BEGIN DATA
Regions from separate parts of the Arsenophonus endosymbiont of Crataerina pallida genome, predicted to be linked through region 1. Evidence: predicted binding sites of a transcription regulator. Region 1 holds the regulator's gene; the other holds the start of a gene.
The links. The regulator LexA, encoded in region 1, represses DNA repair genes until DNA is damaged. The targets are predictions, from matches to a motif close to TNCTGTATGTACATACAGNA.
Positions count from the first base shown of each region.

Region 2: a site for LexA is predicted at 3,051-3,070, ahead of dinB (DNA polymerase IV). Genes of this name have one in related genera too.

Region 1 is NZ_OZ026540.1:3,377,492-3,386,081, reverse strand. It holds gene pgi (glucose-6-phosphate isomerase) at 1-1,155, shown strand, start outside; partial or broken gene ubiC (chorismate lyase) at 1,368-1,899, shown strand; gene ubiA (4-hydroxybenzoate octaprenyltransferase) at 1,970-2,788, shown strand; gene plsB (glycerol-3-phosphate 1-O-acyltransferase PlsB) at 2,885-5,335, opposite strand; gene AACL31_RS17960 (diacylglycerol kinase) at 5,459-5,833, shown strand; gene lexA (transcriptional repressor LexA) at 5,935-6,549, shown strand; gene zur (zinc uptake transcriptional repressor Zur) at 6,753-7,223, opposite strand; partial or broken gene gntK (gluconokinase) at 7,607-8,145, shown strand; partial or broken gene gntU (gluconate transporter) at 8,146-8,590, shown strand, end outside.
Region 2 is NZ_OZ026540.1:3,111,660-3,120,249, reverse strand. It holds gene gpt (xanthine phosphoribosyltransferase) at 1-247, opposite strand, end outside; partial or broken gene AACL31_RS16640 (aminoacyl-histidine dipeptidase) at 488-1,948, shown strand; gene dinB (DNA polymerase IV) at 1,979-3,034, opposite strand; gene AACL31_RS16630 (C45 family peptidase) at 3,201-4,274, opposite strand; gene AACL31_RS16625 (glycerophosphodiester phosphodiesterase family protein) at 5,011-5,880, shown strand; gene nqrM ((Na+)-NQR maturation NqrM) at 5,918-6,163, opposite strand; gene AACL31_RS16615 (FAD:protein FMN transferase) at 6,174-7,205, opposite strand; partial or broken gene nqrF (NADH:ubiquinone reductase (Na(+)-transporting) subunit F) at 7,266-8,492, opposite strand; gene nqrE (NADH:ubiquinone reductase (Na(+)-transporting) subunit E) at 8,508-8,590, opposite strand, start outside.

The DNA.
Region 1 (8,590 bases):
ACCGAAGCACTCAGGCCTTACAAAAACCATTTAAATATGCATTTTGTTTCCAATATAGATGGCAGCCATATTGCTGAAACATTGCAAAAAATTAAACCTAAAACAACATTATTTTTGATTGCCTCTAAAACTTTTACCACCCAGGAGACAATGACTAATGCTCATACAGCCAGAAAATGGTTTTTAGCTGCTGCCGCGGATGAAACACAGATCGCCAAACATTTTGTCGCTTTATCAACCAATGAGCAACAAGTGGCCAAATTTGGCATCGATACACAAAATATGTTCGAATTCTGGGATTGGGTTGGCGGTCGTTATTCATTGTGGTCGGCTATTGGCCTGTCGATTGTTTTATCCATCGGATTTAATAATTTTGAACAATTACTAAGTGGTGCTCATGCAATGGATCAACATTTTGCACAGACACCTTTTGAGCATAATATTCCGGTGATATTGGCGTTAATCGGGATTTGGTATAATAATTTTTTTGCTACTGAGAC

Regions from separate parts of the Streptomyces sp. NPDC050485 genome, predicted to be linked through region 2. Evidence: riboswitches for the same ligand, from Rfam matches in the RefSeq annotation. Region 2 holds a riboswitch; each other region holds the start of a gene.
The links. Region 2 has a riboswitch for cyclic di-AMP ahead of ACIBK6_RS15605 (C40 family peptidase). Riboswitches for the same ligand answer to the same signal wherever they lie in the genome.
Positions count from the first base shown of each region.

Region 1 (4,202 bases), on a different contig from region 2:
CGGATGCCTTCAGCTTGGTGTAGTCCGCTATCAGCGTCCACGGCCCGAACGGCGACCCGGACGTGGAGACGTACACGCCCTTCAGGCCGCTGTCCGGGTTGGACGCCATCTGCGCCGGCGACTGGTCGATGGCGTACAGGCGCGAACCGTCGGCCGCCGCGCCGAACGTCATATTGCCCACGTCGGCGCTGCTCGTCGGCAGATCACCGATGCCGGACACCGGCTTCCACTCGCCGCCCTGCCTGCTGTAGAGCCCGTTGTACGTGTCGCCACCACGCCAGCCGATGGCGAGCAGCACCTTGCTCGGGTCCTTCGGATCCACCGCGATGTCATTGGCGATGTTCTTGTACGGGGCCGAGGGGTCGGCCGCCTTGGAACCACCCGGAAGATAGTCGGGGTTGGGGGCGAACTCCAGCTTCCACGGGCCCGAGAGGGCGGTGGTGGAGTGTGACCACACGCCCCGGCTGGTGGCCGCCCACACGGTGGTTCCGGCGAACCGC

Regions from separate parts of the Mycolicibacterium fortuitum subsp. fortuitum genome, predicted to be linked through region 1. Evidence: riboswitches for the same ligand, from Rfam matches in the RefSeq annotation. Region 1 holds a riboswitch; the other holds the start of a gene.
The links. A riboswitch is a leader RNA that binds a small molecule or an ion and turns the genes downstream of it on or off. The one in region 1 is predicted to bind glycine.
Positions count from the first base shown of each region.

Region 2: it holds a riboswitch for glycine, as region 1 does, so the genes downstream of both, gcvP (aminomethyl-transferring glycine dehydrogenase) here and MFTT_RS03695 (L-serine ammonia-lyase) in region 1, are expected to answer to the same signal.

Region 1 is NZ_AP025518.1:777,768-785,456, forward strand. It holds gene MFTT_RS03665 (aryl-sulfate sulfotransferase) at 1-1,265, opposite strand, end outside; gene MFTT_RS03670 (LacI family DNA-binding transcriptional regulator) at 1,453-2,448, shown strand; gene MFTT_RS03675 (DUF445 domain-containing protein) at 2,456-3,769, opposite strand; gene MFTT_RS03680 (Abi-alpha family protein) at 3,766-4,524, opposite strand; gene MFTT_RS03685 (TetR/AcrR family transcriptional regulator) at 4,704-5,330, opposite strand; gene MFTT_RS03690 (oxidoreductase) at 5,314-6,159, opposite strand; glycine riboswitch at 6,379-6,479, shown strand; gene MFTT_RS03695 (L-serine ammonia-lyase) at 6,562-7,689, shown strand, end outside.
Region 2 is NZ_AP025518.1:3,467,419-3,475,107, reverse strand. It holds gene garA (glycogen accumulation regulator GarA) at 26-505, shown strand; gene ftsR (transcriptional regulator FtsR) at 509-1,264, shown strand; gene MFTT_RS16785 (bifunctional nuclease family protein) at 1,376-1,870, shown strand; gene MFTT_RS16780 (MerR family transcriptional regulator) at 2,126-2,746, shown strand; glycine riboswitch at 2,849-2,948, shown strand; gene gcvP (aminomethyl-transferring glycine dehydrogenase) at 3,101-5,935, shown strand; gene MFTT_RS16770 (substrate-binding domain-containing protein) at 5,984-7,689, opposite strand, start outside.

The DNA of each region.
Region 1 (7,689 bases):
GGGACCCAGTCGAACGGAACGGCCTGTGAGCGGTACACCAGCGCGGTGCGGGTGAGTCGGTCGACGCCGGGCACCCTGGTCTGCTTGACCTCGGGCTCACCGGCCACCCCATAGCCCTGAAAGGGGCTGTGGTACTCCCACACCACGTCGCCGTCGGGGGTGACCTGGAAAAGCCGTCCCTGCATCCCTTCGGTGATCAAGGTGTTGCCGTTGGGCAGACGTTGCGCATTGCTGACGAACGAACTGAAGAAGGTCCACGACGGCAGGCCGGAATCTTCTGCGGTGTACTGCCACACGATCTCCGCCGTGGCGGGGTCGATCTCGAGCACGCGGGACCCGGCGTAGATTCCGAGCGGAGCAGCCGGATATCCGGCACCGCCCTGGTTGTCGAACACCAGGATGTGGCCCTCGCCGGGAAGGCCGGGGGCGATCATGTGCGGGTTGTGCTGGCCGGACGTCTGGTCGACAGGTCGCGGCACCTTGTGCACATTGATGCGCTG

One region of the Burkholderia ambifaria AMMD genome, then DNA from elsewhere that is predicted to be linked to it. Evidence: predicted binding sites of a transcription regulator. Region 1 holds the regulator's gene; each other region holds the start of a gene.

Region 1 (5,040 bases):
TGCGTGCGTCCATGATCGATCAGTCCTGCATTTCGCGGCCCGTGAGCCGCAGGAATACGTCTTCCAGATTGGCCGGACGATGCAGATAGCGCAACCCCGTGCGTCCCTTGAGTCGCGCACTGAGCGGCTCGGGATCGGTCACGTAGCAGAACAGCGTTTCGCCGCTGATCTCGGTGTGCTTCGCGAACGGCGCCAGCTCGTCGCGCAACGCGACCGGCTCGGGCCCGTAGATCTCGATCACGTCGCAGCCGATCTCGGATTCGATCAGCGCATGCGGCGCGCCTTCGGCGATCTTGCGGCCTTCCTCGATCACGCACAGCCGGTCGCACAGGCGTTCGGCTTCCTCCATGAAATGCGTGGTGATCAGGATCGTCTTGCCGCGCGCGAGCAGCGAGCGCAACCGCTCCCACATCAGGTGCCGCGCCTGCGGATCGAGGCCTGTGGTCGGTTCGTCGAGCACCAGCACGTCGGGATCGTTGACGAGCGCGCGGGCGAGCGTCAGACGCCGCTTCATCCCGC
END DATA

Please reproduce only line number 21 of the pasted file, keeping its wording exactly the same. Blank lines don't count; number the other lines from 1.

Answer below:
The DNA of each region.